That is why John shares with us his borrowed language of creation and beginnings. In the beginning… And the first thing that John says about this new beginning is that God comes to us as the Word, the logos – meaning that Jesus captures the very mind, design and purpose of God. But more literally, Jesus as God's Word made flesh means that all that God has to say to us is embodied in Jesus Christ. In Jesus, God is doing something new, and the signs that he will perform through Jesus – including and especially the resurrection – are ways that God is speaking to all of humanity to point out his promise of eternal life and to give signs pointing to the fulfillment of that promise.
The Reformers used to speak of the “Deus loquens”, which means, “the speaking God.” Loquens is the Latin root of our word “eloquent,” and I think it captures things nicely: Jesus is God at God's most eloquent, speaking as clearly as possible of God's profound love for us. This, as John reminds us, is new. Indeed, amid the darkness of scarcity, illness, blindness, even death itself, Jesus is God's word of abundance, healing, light, sight and life! This new, tangible, enfleshed Word opens up the possibility of a new relationship with God. John testifies that, “No one has ever seen God.” That's something most of us don't have to be reminded of. When tragedy strikes, when disappointment crushes us down, when hope and happiness flee, we often wonder where God is and sense the palpable absence of God far more profoundly than we've perhaps ever experienced God's presence. There's a reason, after all, that the old insurance policies promised to protect homes from “fire, flood, storm, tornado, and other acts of God”! An unknown God is capricious, untrustworthy, and ultimately fearsome.
And this is why Jesus – the One nestled in the very bosom of God – comes as God's Word made flesh. To reveal to us God's parental love. And not just to reveal, but to speak through word and deed as eloquently as possible that there is nothing God wouldn't do, nowhere God won't go, nothing God won't endure – even the loss of God's beloved Son – that we might know we are God's beloved children, worthy of dignity, honor, and love.
This is the beginning of a new year for this world, and how appropriate it is to hear the beginning of the story of Jesus, God's word made flesh, in the manner that John begins it, which hearkens us back to the beginning of all creation. In these words is found the heart of John's Gospel message – that in Jesus we receive a love letter written in human flesh and blood from the God who created the vast cosmos in the beginning, continues to sustain the universe even now, and values each and every one of us more than we can possible imagine. And that Word… well, it creates all things new, taking our resolutions and hopes as well as our fears and disappointments and binding them together in the promises of God.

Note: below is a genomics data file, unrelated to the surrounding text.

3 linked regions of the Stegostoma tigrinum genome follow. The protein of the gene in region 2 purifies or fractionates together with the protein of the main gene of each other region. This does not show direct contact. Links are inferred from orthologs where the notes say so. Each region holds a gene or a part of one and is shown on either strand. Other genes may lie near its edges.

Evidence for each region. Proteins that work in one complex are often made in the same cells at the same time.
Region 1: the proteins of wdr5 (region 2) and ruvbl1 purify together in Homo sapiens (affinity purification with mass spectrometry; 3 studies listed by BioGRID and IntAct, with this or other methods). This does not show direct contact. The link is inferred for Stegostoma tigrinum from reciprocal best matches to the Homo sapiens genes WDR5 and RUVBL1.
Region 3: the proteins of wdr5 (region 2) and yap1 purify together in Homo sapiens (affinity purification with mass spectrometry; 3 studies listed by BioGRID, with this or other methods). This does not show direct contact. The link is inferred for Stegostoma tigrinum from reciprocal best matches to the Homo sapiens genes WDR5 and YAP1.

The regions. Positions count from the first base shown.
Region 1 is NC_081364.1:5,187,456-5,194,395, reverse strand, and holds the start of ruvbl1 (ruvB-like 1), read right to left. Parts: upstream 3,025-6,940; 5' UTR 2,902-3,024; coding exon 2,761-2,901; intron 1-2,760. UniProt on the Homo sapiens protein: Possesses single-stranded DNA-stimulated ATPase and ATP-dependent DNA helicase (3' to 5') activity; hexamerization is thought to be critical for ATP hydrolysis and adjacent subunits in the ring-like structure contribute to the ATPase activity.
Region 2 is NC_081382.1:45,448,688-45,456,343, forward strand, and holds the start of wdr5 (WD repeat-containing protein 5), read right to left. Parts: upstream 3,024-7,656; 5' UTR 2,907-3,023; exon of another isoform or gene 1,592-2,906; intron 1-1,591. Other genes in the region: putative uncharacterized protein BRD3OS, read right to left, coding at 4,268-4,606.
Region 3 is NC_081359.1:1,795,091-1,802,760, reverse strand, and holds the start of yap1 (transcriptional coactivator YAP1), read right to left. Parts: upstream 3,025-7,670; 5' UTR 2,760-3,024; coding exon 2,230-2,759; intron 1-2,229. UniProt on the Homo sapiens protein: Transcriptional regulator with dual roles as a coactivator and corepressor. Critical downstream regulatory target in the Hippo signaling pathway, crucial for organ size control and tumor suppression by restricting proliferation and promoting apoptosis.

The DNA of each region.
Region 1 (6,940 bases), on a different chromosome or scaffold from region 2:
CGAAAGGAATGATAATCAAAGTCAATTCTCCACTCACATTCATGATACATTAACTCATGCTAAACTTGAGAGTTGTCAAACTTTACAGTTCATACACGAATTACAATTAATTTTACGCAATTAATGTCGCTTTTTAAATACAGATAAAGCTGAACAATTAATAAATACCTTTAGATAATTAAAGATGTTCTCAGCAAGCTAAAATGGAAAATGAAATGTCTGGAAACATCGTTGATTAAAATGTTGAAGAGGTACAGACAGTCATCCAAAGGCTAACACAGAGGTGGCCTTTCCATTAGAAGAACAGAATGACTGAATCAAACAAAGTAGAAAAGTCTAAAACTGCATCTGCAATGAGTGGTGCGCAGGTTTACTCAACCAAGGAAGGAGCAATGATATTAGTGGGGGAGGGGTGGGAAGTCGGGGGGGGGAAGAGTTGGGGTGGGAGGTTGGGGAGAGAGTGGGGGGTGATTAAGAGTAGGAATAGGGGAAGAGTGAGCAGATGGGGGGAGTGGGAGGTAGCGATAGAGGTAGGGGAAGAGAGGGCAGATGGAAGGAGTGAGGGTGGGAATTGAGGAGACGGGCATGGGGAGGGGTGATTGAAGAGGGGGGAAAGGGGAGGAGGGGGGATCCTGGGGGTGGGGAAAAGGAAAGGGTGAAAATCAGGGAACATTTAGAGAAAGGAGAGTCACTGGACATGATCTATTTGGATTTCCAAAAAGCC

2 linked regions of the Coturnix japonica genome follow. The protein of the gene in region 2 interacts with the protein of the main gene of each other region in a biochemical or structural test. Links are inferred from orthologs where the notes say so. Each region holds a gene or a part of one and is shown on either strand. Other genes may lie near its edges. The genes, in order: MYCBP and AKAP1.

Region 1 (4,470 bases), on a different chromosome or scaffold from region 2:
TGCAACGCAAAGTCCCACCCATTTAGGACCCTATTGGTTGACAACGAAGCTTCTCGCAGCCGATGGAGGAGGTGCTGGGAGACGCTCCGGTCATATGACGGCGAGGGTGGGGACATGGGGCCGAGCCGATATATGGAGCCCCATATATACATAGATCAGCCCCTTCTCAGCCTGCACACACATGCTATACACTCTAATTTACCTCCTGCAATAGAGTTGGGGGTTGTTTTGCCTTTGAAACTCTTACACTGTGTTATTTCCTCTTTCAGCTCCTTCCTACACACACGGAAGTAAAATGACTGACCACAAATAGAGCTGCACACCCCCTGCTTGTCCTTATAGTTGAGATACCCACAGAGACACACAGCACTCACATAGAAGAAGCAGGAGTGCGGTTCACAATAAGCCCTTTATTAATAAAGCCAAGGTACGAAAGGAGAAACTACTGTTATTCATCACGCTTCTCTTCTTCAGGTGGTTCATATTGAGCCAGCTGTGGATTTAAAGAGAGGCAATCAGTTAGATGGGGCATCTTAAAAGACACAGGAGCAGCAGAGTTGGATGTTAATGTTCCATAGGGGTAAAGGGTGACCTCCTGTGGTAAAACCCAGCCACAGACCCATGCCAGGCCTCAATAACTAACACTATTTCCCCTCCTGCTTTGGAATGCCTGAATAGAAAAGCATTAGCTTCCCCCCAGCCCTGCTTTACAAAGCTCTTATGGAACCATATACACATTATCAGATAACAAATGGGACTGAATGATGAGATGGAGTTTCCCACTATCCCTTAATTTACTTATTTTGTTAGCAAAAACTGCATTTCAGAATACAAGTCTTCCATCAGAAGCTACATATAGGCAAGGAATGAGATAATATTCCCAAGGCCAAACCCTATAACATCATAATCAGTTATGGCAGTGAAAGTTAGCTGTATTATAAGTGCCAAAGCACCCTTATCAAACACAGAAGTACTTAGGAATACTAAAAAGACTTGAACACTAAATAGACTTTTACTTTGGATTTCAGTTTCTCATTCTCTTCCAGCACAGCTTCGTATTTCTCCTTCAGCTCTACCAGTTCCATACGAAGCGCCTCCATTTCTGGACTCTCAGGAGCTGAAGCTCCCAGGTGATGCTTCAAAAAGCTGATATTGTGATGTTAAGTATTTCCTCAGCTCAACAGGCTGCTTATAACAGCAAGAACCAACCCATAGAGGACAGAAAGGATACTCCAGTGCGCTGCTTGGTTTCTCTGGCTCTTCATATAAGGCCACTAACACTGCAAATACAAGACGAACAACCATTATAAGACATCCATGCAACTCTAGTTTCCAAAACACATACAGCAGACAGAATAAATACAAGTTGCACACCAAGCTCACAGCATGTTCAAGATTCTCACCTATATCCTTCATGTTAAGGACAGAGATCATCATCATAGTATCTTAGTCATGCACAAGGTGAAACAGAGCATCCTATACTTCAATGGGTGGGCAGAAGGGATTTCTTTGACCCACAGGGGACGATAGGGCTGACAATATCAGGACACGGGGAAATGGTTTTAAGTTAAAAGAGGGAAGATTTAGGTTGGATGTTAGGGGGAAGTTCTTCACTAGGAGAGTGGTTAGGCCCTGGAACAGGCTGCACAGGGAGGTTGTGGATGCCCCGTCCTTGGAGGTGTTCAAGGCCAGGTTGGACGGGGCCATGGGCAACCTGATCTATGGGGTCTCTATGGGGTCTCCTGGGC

I hope that you pay attention to the words of the song that we will sing during the offering. The tune from our red hymnal is not as familiar, so I had the version from the blue With One Voice supplement printed in the bulletin. The tune is Londonderry Air, which you probably recognize from the song, “Oh Danny Boy.” O Christ The Same, written by Timothy Dudley-Smith, reminds us that as much as the world is changing and as up and down as our lives will be this coming year, Christ is the same – always loving, healing, providing, and giving life to all of God's creation. The final line in each verse reminds us of how we are to respond to this wonderful good news: “we bring our thanks for all our yesterdays, for this the present hour, and for all that is to be.” May this new year begin as God intends it to begin, with the promise of peace, joy and love to sustain us all in whatever the next year will bring. May it be so, in the name of Christ our Lord; Amen.